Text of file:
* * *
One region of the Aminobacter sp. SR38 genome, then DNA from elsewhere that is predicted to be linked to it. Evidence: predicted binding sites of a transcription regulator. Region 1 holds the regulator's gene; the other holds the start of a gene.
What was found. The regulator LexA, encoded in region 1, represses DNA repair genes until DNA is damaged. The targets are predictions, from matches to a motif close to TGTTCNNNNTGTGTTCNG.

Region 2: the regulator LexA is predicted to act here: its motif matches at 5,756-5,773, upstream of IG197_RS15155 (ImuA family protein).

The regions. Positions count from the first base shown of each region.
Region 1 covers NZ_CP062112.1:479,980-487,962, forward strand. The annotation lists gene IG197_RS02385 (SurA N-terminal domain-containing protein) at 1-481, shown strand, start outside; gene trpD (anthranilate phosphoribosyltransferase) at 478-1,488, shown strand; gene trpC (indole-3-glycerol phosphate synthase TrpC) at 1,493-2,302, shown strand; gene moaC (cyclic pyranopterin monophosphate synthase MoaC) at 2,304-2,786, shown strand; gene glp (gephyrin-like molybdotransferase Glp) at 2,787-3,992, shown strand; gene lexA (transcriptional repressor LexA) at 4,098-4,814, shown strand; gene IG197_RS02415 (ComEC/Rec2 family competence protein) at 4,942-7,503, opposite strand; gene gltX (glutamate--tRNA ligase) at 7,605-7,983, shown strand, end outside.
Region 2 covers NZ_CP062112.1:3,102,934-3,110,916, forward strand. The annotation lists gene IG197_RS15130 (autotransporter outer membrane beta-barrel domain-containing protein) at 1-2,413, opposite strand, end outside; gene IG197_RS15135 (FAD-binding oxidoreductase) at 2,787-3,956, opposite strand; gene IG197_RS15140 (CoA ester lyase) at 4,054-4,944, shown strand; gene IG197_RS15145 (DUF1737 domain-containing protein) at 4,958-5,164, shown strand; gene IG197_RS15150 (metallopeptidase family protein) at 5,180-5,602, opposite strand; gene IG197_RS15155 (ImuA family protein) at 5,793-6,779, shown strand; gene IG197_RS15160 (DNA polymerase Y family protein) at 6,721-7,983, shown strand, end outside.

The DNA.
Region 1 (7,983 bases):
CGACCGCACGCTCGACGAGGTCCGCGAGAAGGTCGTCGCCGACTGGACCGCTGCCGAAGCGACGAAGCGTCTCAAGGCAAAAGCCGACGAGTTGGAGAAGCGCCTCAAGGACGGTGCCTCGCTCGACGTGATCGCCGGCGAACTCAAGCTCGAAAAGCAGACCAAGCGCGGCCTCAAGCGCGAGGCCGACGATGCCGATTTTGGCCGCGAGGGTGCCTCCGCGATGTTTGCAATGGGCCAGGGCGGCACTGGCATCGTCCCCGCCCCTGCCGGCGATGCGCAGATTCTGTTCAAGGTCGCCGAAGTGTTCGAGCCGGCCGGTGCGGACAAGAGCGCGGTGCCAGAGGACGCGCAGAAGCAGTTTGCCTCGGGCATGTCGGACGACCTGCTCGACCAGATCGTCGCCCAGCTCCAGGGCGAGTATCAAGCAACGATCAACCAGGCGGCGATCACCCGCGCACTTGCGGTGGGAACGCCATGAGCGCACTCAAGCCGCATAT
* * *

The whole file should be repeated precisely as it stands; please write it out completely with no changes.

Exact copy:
One region of the Aminobacter sp. SR38 genome, then DNA from elsewhere that is predicted to be linked to it. Evidence: predicted binding sites of a transcription regulator. Region 1 holds the regulator's gene; the other holds the start of a gene.
What was found. The regulator LexA, encoded in region 1, represses DNA repair genes until DNA is damaged. The targets are predictions, from matches to a motif close to TGTTCNNNNTGTGTTCNG.

Region 2: the regulator LexA is predicted to act here: its motif matches at 5,756-5,773, upstream of IG197_RS15155 (ImuA family protein).

The regions. Positions count from the first base shown of each region.
Region 1 covers NZ_CP062112.1:479,980-487,962, forward strand. The annotation lists gene IG197_RS02385 (SurA N-terminal domain-containing protein) at 1-481, shown strand, start outside; gene trpD (anthranilate phosphoribosyltransferase) at 478-1,488, shown strand; gene trpC (indole-3-glycerol phosphate synthase TrpC) at 1,493-2,302, shown strand; gene moaC (cyclic pyranopterin monophosphate synthase MoaC) at 2,304-2,786, shown strand; gene glp (gephyrin-like molybdotransferase Glp) at 2,787-3,992, shown strand; gene lexA (transcriptional repressor LexA) at 4,098-4,814, shown strand; gene IG197_RS02415 (ComEC/Rec2 family competence protein) at 4,942-7,503, opposite strand; gene gltX (glutamate--tRNA ligase) at 7,605-7,983, shown strand, end outside.
Region 2 covers NZ_CP062112.1:3,102,934-3,110,916, forward strand. The annotation lists gene IG197_RS15130 (autotransporter outer membrane beta-barrel domain-containing protein) at 1-2,413, opposite strand, end outside; gene IG197_RS15135 (FAD-binding oxidoreductase) at 2,787-3,956, opposite strand; gene IG197_RS15140 (CoA ester lyase) at 4,054-4,944, shown strand; gene IG197_RS15145 (DUF1737 domain-containing protein) at 4,958-5,164, shown strand; gene IG197_RS15150 (metallopeptidase family protein) at 5,180-5,602, opposite strand; gene IG197_RS15155 (ImuA family protein) at 5,793-6,779, shown strand; gene IG197_RS15160 (DNA polymerase Y family protein) at 6,721-7,983, shown strand, end outside.

The DNA.
Region 1 (7,983 bases):
CGACCGCACGCTCGACGAGGTCCGCGAGAAGGTCGTCGCCGACTGGACCGCTGCCGAAGCGACGAAGCGTCTCAAGGCAAAAGCCGACGAGTTGGAGAAGCGCCTCAAGGACGGTGCCTCGCTCGACGTGATCGCCGGCGAACTCAAGCTCGAAAAGCAGACCAAGCGCGGCCTCAAGCGCGAGGCCGACGATGCCGATTTTGGCCGCGAGGGTGCCTCCGCGATGTTTGCAATGGGCCAGGGCGGCACTGGCATCGTCCCCGCCCCTGCCGGCGATGCGCAGATTCTGTTCAAGGTCGCCGAAGTGTTCGAGCCGGCCGGTGCGGACAAGAGCGCGGTGCCAGAGGACGCGCAGAAGCAGTTTGCCTCGGGCATGTCGGACGACCTGCTCGACCAGATCGTCGCCCAGCTCCAGGGCGAGTATCAAGCAACGATCAACCAGGCGGCGATCACCCGCGCACTTGCGGTGGGAACGCCATGAGCGCACTCAAGCCGCATAT